Leaving a path of carnage and devastation over the course of 13 days, Hurricane Matthew has left hundreds of people homeless, hopeless, and suffering.
The survivors of the storm are still in anguish from the flooding Hurricane Joaquin brought back in 2015. After rebuilding homes and businesses from last year, all of the flooding and wind damage Hurricane Matthew brought restarted the whole process.
Judy Cooke, a resident of 26 years in Bradenton, Florida, is disheartened by all of the flooding Hurricane Matthew brought, she told the Bradenton Herald. “There’s supposed to be one hundred year floods,” said Cooke. “And I can’t even count them.”
Many of the survivors are considering leaving their homes, so that they will no longer have to live in fear and deal with anymore of the damage that living on the East coast brings.
North Carolina resident Clelia Turbeville has been going through the wreckage that was once her home to try and salvage any of her belongings. Turbeville wants to leave her home, but she still has responsibilities that leave her stuck with a flooded home and a despairing heart. “I really don’t even wanna come back,” Turbeville said to reporter Brittany Peterson of the Bradenton Herald. “Because I am afraid it’s gonna happen again, but I have a mortgage so I have to come back.”
Many of the citizens in St.Augustine, Florida decided to stay in their homes and try to ride the storm out. Storing food for days, boarding up windows, and collecting supplies. To the Floridians, this is just another typical hurricane season.
Florida Governor Rick Scott spent days trying to evacuate the civilians of Florida, mostly failing in the process. He talked to the residents through news and social media, stating that the storm is a “monster” and that people need to get out of their homes.
“You still have time to leave. Get out,” said Scott to CNN. “There’s no reason to take a chance.”
Still, hundreds of these experienced hurricane survivors decide to stay in their homes, and consistently do not realize the long-term damage of riding these dreadful storms out year after year.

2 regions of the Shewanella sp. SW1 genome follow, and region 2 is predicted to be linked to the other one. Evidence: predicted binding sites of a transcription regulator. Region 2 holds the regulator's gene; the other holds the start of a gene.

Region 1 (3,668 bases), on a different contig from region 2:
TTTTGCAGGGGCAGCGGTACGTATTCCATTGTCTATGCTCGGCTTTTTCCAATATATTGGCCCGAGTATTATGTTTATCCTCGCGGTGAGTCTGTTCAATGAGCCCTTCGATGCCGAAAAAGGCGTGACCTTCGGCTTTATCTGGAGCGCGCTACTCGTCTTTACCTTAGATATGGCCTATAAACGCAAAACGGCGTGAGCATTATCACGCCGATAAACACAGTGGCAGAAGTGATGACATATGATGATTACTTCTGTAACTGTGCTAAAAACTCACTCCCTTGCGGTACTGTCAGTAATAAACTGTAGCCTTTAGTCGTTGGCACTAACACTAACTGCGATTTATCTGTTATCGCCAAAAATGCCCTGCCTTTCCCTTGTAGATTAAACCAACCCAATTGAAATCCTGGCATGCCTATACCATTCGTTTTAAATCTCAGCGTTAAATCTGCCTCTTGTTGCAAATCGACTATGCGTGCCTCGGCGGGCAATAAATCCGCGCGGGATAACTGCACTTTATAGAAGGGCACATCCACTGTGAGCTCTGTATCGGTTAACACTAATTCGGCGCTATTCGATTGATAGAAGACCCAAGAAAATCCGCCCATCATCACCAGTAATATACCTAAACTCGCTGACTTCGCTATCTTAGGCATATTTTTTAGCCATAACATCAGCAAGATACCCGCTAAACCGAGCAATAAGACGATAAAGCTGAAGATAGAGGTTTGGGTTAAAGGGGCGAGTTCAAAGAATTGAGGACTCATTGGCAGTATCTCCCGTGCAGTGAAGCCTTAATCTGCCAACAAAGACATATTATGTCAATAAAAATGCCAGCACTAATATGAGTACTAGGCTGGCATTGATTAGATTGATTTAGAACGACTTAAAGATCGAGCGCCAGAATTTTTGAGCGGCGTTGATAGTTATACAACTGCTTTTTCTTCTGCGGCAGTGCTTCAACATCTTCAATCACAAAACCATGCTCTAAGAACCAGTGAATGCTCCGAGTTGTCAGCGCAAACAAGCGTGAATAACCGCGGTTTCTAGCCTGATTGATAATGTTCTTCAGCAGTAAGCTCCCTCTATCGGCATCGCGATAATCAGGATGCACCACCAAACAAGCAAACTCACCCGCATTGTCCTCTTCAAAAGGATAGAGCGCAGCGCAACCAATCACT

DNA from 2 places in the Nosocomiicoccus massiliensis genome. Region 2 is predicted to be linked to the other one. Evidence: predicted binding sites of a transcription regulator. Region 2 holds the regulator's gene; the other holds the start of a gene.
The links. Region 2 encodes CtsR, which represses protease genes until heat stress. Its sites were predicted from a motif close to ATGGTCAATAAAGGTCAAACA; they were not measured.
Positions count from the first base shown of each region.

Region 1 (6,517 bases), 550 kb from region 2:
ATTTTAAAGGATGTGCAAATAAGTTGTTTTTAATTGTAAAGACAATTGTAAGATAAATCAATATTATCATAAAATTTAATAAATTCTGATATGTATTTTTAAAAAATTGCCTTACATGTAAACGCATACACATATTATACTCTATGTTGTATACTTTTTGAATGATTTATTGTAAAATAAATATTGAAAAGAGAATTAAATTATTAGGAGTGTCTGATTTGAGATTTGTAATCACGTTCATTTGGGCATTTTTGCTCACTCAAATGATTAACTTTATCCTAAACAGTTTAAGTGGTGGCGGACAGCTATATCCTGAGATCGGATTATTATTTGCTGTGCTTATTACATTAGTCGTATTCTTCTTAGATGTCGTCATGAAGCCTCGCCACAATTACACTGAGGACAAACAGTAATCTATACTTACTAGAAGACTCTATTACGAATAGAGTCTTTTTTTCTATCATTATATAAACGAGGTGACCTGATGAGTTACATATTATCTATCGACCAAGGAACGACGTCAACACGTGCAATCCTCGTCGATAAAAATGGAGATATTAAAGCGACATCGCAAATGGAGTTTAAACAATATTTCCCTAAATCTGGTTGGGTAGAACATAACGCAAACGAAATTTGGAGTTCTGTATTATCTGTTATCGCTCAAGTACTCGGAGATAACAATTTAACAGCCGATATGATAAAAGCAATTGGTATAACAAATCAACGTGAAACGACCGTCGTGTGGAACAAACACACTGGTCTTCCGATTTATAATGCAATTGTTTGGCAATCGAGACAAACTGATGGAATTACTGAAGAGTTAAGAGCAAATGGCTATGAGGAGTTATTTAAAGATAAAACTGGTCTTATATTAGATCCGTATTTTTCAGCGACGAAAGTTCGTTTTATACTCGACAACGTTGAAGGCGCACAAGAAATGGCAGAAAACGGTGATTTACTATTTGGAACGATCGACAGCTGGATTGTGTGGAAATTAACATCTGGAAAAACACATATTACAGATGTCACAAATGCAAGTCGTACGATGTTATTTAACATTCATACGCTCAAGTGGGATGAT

Fairmont high school’s catastrophic events teacher, Dustin Jordan explained how the flooding the hurricanes bring cause lifelong health problems. “People who get stuck in those areas and get mildew and mold start having long term health issues,” said Jordan. “When those spores get into your lungs, you get a lot of breathing issues, and they can get pretty bad.”
Hurricane Matthew started along the coasts of Haiti, hitting the small island with the brutal category five storm. Haiti’s rescue teams reported that at least 877 of their citizens have perished in the violent storm.
“I’ve been on my feet for two days without sleep,” Haitian resident, Dominique Osny, told AFP news agency. “We need to help each other.”
Osny was left dispirited after all of the destruction the storm left. “Everyone is a victim here, houses have been washed away, we lost all the roofing,” he said. “I lost everything, right up to my birth certificate.”
The people who have been affected by Hurricane Matthew are struggling and looking for someone to help. It’s never too late to save a life. Organizations like Red Cross, UNICEF, Blood Drives, and Fairmont high school’s Octagon Club.
“Our hearts go out to everyone affected by this devastating storm both in the Southeast and across the Caribbean. Too many lives have tragically been cut short, and tens of thousands of people have been displaced,” said Gail McGovern, president of the Red Cross.